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Violence in Prisons

Volume 656: debated on Tuesday 12 March 2019

In order to tackle violence in prisons, we first have to make sure that drugs and weapons are not getting into prisons. We need more prison officers, which is why we are pleased that we now have 4,700 more prison officers in place. We also need to invest much more in staff training and support. In the end, the key to reducing violence is good relationships between prison officers and prisoners.

I thank my hon. Friend for that answer. Clearly, preventing violence in prisons is a priority, so, to that end, will he update us on what plans he has to increase searches of cells and wings?

This is absolutely central. Getting on top of cell searching—making sure that we understand what is in a cell, what should not be in a cell, getting the mobile phones and getting the drugs—is vital to having the baseline for a safe prison, so we are investing in more dog teams, in more mobile phone detection equipment and in dedicated search teams across the estate.

In the past eight years 7,000 prison officers have been lost. That means that there is still a deficit, on the Minister’s own figures, of 2,300, with attacks on officers going through the roof. At what point will the number of officers rise to the level where safety is assured?

We believe that the current number of 4,700 is the appropriate number that we require—in particular, because it allows us to deliver the key worker system. We continue to use operational support grade staff on perimeter security. We think this is the right balance.

In order to better support our prison officers, I have suggested that anybody who is found guilty of assaulting a prison officer should lose their right to automatic early release from prison. Will the Minister take on board that suggestion?

We believe that the appropriate response to someone assaulting a prison officer is to work with the Crown Prosecution Service and the police to prosecute them. That is why we are pleased that we have doubled the maximum sentence for anyone assaulting a prison officer, and we are working much more closely to increase the number of prosecutions and the sentences for those who break the law against people we should protect.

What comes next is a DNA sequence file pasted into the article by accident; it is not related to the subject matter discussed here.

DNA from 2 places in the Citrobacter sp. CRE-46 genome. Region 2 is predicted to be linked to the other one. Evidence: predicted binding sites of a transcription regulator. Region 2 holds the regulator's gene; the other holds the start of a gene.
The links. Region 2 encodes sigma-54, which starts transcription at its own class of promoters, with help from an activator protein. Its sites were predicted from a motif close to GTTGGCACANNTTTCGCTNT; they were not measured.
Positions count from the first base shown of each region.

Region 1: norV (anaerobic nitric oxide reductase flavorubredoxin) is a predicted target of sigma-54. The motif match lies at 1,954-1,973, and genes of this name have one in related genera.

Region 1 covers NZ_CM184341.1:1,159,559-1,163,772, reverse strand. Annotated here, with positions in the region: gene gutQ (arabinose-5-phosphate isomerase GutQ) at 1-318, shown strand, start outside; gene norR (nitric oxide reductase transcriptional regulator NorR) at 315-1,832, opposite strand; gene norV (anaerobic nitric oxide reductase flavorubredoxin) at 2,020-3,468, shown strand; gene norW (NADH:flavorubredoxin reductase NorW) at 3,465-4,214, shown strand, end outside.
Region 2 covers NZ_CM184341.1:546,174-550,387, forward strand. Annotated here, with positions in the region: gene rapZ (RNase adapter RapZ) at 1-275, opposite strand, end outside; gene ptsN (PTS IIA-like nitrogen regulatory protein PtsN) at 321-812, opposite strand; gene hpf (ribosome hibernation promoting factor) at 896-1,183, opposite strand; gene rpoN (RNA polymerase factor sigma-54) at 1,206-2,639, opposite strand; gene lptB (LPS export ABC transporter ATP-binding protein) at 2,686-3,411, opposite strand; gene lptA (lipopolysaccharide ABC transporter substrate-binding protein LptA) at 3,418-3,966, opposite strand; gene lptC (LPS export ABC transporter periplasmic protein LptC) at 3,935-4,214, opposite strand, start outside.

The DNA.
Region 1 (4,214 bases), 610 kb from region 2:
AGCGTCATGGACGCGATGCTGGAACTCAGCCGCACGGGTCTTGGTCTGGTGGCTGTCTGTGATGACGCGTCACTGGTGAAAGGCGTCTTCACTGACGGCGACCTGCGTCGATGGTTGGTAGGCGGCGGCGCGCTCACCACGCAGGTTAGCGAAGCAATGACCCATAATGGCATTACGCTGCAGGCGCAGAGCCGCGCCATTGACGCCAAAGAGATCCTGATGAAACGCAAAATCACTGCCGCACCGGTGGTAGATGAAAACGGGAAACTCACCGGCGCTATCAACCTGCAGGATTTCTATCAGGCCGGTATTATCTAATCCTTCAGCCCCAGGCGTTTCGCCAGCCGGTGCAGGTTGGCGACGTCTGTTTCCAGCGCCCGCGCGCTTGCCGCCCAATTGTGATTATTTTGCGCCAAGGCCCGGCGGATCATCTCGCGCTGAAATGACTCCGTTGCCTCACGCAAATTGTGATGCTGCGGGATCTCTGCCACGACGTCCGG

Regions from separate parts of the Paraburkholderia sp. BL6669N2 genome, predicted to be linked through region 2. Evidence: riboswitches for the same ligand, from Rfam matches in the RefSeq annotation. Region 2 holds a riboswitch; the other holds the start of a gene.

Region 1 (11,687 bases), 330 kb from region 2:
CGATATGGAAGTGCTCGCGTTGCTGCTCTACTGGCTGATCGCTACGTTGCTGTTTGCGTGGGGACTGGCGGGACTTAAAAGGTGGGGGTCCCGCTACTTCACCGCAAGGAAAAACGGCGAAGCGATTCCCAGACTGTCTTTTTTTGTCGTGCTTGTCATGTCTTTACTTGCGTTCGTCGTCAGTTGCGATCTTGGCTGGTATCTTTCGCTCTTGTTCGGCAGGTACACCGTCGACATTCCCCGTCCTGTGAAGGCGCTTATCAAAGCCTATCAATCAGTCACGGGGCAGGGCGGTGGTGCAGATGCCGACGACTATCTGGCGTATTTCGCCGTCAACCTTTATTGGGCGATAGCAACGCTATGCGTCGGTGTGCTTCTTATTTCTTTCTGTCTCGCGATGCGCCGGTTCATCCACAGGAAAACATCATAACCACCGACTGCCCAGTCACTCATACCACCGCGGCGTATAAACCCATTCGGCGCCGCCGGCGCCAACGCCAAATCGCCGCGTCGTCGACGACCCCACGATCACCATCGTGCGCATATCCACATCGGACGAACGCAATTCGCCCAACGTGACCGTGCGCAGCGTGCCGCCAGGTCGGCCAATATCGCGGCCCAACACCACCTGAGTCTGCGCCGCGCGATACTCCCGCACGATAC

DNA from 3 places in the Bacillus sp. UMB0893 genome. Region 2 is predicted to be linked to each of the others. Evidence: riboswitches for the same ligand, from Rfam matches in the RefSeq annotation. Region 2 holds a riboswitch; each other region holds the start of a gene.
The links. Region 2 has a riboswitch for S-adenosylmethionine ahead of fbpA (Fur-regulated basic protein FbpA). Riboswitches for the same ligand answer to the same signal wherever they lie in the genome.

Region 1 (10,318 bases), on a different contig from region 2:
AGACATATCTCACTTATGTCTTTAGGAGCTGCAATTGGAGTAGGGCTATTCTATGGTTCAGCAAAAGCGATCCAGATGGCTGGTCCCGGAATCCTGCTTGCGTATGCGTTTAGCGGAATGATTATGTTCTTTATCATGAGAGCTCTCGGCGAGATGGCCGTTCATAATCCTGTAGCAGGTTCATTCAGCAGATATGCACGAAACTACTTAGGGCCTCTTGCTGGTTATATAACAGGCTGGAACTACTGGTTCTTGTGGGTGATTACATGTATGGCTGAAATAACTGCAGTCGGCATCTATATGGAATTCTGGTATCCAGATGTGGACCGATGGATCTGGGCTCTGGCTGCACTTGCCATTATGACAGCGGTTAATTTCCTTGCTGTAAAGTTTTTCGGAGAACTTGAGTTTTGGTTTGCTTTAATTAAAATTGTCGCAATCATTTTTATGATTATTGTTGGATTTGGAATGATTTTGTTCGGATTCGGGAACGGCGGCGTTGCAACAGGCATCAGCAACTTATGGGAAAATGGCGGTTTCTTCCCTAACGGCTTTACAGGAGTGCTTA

I spent yesterday on D and F wings in HM Prison Swansea, and I was told time and again, including by the dedicated search team, that the prison desperately needs a body scanner to reduce the incidence of drugs arriving there. What are the Minister’s plans to roll out body scanners to the entire prison estate?

Body scanners can be very useful, particularly in local prisons where prisoners are coming in and out a great deal. They are very expensive bits of kit to not only install but manage, and they have medical implications; they can be used safely perhaps 50 times in a year. We are conducting a pilot with 14 X-ray scanners across the estate. Once we have looked at the evidence and convinced ourselves that that is the best way of doing it, we will move forward and prioritise local prisons in that roll-out.

Inexperienced prison officers, poor conditions and more time being spent in cells contribute to violence in prisons. What steps are being taken to address those factors?

In terms of inexperienced prison officers, it is about longer training courses and better mentoring on the wings, with band 4 officers in particular working day in, day out with new staff. In terms of time out of cells, this is why having 4,700 more staff is really important—it allows us to unlock people more and get back to a regime that allows people to get into education and work and protects the public.

The point that the Minister conveniently misses is that frontline prison officer resignations have more than tripled since 2010, and now one in three officers has less than two years’ experience, as the Minister fails to get a grip on a retention crisis caused by years of relentless cuts. Does he really think that this exodus of experienced staff will keep prisons safe, as assaults and violence rise to record levels?

There are two separate things here. The shadow Minister is correct that experienced staff are vital, but it is also worth bearing in mind that one reason why there are so many new staff is that we have recruited 4,700 additional officers; by definition, many of them will be new. Retention is vital. The development of the advanced prison officer grade, which allows experienced closed grade officers to move from band 3 to band 4, will be very important in stabilising prisons.